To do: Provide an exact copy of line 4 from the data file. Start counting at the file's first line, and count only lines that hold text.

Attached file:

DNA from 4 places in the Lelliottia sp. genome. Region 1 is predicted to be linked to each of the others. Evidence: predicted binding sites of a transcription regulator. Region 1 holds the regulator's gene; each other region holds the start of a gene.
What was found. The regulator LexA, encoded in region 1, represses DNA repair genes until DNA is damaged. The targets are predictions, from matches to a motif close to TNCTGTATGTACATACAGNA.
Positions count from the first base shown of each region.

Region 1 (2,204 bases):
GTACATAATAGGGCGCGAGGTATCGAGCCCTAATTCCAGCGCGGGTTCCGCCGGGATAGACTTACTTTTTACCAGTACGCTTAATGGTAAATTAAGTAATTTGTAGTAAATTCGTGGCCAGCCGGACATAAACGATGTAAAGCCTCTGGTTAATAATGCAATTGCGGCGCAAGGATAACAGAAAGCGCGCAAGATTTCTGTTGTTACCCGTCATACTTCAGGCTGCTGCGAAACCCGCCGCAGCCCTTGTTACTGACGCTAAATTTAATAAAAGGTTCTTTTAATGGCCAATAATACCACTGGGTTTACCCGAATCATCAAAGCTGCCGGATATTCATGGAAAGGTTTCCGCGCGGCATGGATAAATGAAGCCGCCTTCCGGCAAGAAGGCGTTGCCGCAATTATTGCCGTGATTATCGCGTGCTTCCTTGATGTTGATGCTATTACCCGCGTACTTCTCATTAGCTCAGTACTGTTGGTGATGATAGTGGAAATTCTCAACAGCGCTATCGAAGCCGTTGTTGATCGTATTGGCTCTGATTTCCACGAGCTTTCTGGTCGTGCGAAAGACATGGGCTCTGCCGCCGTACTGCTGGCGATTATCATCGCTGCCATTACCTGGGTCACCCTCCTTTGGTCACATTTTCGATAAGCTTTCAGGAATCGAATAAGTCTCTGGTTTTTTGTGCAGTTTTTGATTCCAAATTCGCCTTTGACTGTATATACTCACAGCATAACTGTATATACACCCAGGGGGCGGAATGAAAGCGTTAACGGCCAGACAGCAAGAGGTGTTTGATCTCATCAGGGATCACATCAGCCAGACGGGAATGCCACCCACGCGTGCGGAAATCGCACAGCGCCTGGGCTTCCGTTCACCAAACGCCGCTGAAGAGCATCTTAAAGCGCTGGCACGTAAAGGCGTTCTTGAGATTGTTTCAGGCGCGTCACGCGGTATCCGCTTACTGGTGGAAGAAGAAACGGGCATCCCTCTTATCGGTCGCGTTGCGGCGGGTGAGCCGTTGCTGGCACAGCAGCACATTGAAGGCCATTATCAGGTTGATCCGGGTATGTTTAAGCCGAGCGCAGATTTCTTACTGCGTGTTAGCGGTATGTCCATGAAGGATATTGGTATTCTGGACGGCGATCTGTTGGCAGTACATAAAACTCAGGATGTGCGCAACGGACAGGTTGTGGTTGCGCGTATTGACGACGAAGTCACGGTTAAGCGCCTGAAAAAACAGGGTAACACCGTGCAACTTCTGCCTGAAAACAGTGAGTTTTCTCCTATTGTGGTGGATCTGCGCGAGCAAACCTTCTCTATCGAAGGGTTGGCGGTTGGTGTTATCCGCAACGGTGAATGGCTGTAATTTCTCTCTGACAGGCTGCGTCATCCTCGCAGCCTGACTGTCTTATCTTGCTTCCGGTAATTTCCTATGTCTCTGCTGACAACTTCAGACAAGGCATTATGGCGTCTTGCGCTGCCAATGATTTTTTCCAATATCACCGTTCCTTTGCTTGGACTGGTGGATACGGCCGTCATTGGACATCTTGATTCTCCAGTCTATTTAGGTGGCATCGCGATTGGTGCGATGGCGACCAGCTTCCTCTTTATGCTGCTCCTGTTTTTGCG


Region 1 (2,204 bases):